weekly review

A good week for bulls. How did the Stockcharters see it?

Dr. Joe hints at possible trouble ahead:

DURING an ELECTION YEAR the PRESIDENT'S PARTY does not want to go into an election with a weak economy. It looks bad, never-the-less, it is Here Now. So, the FED RES keeps slapping on 'Band Aids' to stop the bleeding. Yes, the market is weak, but at least it hasn't Crashed... YET. How long the FED RES 'C.P.R.' will continue to resuscitate this wounded market is questionable, but I think they're probably running out of bandages. (3-14-08 dr.joe)

Remember, a RECESSION is all about TIGHT MONEY. If that's true, we're definately there now. But the Yield Curve has Not Inverted yet, which not always, but usually happens. Now here's the kicker... *A Recession starts when we have TWO STRAIGHT QUARTERS OF ECONOMIC SHRINKAGE, which means it can only be DECLARED IN HINDSIGHT. Heck of a deal, huh? (But good to know for sure)
Right now Eco Growth has slowed to 1/2 of one percent.

He has a resistance watch on the Dow:

With full stochastics heavily overbought (could this mean another run on 12,200?)

Joe stole the next one from ChartWatchers - so I will steal it here, but it's a good one:

Joe questions why the Health Care sector hasn't performed as a defensive play? Has indicated support (could be good?)

What will oil do at support? Looks like a descending (continuation?) triangle

As a final Joe special, his Retail Index looks to have strong support at 61.8% Fib retracement:

Ted has further information on his website. Interesting to see if the PowerShares QQQ Trust (QQQQ) can get past the 400-day MA, although there is a sizable gap to his next resistance level at $47.65:

For the Nasdaq this is represented by 2,460 resistance

Yong Pan has his detailed summary. Interesting he sees the Percentage of NYSE Stocks above the 50-day MA as Neutral - under current market conditions I would see it as more bullish. Lots of information to digest here, but notes (as I did earlier this week) the leading action of Transports and Semis.

His EWT count for the S&P is interesting as he is looking for a fifth wave down:

With the UltraShort S&P 500 (SDS) at key support:

Richard Lehman is watching intermediate uptrends, within the context of larger downtrends. He sees the current move as an 'A' wave (which means a lower 'C' wave to follow, or at best - a flat wave):

4/6 -- One must conclude from this past week's activity that the short term upchannels from St.Patrick's Day are still in force and that the minichannels inside this trend are also still heading up, though they flattened from the pace of that last 300 point rise. I still view all of this as the 'A' wave up off the bottom of the decline from last September. What it all means is that we are likely in the final days of this rally and that we need to be ready for another fairly important turn downward on the horizon. VIX is benign at the moment, but the VIX futures are apparently still carrying a hefty premium for April -- supporting evidence for a pending top soon.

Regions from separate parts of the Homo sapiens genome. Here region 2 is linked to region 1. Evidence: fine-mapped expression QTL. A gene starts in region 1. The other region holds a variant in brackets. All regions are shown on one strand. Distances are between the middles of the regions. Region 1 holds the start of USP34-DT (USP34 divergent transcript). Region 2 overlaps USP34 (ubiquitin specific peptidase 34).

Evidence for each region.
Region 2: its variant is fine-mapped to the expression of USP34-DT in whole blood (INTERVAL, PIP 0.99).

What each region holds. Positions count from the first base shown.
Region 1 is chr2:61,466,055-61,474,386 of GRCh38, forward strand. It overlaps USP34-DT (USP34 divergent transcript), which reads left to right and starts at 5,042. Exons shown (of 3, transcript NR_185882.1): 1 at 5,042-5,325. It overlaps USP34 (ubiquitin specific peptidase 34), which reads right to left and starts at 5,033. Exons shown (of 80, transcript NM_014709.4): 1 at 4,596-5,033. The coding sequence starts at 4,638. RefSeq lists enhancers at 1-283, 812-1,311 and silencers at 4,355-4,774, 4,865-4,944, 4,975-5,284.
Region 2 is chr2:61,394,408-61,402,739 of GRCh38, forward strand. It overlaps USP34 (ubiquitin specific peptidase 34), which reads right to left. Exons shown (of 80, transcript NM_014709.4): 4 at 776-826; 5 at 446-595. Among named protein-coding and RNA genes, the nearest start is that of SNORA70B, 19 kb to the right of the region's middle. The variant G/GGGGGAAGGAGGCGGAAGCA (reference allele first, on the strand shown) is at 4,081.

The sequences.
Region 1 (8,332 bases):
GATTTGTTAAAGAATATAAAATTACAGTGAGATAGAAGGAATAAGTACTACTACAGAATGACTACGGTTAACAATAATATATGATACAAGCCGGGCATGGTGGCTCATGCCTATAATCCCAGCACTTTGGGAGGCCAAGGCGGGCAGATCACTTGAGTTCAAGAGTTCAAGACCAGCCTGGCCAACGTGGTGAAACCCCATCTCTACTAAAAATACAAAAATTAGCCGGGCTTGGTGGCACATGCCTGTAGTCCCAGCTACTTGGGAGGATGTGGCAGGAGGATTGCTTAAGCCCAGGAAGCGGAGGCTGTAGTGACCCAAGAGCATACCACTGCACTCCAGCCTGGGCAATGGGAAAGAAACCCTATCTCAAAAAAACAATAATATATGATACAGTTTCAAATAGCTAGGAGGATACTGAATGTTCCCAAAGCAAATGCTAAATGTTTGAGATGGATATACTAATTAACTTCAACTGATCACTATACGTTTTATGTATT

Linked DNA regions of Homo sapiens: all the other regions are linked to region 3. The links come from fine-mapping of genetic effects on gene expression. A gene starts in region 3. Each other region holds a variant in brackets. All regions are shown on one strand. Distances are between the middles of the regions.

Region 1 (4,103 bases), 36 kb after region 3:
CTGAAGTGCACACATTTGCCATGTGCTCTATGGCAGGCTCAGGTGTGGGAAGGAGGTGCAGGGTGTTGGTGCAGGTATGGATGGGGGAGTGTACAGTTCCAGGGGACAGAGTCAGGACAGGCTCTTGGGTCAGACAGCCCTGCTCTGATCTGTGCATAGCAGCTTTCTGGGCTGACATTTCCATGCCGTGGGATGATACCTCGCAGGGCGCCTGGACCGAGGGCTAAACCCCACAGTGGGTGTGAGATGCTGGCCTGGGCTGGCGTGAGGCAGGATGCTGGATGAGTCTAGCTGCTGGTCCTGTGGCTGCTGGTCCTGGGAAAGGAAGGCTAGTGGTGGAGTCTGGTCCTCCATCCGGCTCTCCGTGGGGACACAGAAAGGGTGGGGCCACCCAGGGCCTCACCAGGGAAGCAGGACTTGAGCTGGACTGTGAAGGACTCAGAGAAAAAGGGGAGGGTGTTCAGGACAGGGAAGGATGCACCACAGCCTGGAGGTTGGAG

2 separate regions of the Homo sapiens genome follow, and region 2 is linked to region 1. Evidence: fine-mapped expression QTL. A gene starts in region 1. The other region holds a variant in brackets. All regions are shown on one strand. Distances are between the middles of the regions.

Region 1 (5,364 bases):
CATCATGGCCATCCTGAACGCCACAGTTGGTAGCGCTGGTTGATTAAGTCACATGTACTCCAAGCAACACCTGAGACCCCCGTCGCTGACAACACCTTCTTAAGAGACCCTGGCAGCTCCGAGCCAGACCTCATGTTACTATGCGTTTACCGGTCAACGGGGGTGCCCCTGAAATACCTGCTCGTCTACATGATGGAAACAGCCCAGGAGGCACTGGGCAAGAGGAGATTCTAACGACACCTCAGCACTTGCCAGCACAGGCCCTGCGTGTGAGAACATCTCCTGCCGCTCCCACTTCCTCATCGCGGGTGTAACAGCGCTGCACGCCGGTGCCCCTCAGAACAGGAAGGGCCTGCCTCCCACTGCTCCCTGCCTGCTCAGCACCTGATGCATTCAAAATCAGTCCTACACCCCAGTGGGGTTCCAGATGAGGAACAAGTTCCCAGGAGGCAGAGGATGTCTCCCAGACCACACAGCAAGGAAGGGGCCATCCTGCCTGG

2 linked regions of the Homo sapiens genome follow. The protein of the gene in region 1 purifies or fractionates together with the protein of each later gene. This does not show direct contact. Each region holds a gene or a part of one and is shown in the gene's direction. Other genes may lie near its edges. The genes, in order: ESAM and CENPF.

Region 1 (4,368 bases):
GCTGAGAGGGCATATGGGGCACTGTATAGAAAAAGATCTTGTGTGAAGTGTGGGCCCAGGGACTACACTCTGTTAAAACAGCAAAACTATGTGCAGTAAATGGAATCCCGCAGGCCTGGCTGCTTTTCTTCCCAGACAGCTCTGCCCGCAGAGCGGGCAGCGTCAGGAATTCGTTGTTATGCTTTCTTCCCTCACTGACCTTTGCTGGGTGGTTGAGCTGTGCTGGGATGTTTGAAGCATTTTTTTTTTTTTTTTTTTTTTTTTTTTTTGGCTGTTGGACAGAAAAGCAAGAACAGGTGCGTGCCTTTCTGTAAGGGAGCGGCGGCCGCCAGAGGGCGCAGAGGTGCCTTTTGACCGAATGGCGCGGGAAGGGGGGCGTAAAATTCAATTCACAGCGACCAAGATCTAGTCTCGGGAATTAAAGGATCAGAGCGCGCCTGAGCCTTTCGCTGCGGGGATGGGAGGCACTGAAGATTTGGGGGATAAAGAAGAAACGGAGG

Most indexes have a little more room on the upside before hitting upper line resistance, though the RUT is getting close (see the RUT hourly). The financials -- still in their long downtrend from last year -- are actually at the top of their declining channel again. They could possibly break if upward momentum carries further here, but I wouldn't take that as a signal to get long on the group if everything else is peaking. (I'm traveling, so Monday's update will be late at night.)

4/3 -- Aside from giving us some nice put profits this morning (from yesterday)the market didn't give any big clues on short term direction today. The uptrends created by the big move earlier this week are no longer active, but new downtrends are not clear yet. Sideways more often leads to a continuation of the former trend, so that would be up, but hasn't occurred yet either. We're going to need another day to see what's going on.

Maurice has his weekly summary up. To view his charts just follow his link: